Analysts said the deal will help bolster Borland's programming tools lineup and increase its position in the emerging market for modeling and design programs, which let programmers build graphical representations of software.
The buyout marks the third acquisition this month Borland has made in the modeling and design sector. The companyStarbase, another toolmaker, in a $24 million stock deal, as well as BoldSoft, for less than $1 million, said Peter Goldmacher, a Merrill Lynch analyst.
Goldmacher said Rational Software currently has the mindshare in the modeling and design market and noted that TogetherSoft, though young, was becoming a respectable challenger.
With the buyout, "Borland is building out a product lineup that squares off more favorably against Rational than before. Borland's suite is definitely coming into Rational's territory," Goldmacher said.
Frank Slootman, Borland's senior vice president of software products, agreed the competition with Rational has increased.
"We have dialed up the competitive overlap with Rational," Slootman said. "But we are not viewing the world as Who is the enemy? and making sure we have what they have. What we're doing is looking at the?ecosystem of our customers and what they need."
Slootman said that as Borland seeks to expand its ability to handle customers' needs, it may continue with some smaller acquisitions to bolster areas it already serves.
However, he noted, "We won't be doing anymore large-scale (mergers and acquisitions) in the near future. They will be smaller in size."
Under the TogetherSoft deal, Borland will pay $82.5 million in cash and exchange more than 9 million shares of its common stock, which was valued at $11.34 on Tuesday. Borland's shares were up slightly in early morning trading, rising 7 cents, or less than 1 percent, to $11.41.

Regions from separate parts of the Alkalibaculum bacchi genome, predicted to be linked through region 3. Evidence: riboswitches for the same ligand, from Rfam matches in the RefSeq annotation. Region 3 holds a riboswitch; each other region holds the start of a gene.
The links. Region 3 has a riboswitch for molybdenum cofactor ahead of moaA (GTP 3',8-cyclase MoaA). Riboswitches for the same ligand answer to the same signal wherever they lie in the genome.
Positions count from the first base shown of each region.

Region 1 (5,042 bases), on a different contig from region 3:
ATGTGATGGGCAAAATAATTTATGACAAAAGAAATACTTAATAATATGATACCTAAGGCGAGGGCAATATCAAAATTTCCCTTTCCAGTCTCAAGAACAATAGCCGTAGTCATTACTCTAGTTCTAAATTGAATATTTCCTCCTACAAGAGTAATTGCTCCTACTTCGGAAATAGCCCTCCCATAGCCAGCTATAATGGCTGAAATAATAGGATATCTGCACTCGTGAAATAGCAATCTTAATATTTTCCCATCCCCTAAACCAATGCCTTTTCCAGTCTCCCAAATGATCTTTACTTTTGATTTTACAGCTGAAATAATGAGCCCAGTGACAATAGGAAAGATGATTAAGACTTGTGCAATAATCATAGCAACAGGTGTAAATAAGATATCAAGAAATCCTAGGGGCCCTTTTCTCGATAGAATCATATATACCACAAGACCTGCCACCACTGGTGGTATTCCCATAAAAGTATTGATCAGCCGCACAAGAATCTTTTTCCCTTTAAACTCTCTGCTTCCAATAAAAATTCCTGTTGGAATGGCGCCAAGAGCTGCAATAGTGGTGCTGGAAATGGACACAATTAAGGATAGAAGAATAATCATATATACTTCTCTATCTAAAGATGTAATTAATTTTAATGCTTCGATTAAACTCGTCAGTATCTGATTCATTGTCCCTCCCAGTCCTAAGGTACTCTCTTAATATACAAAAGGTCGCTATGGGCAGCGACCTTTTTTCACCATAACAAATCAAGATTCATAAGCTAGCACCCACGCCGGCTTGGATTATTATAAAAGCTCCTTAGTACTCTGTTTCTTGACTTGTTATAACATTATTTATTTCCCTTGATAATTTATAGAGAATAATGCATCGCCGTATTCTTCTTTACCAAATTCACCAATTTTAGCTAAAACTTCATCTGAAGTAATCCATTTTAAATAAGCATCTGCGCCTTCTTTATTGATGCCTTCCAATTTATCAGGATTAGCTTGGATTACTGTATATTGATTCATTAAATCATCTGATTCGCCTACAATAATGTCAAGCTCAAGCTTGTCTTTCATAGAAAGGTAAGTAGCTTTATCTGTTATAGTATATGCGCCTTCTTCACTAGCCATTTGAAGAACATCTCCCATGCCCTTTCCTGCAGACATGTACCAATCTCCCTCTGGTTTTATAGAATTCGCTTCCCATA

"By tightly integrating TogetherSoft's design and analysis technology with Borland's development solutions, we would enable companies to create business applications more quickly and to compete more effectively," said Dale Fuller, Borland chief executive, in a statement.
TogetherSoft, headquartered in Raleigh, N.C., markets an easy-to-use suite of tools for creating and running Java software. These tools allow programmers to build graphical representations of the software. But the young company faced stiff competition from Borland, IBM, Sun Microsystems and Oracle.
Through the deal, Borland acquires Java technology that TogetherSoft recently purchased. In August, itWebGain, which produced the popular Visual Cafe Java tools.
The deal will also bolster Borland's operations by by adding additional research and development centers along with 80 sales reps in St. Petersburg, Russia; Prague; and Raleigh, N.C.
Borland also plans to continue to invest in its JBuilder tools, as well as TogetherSoft's ControlCenter product lines. The goal is to create hybrid tools that integrate design and development for Java, .Net and other technology.
As, Borland is preparing to go head-to-head against Microsoft next year with new programming tools that allow developers to build software for Microsoft's Windows operating system and its overarching .Net software plans.
Borland's suite of tools, code-named Galileo, will be positioned to compete against Microsoft's populartool suite.
Microsoft, along with IBM, Sun Microsystems and Oracle, will continue to serve as Borland's main direct competitors as the company seeks to increase its software offerings, Slootman said. But, he said, "We also try to be like Switzerland. We want to be neutral to anyone's technology stack."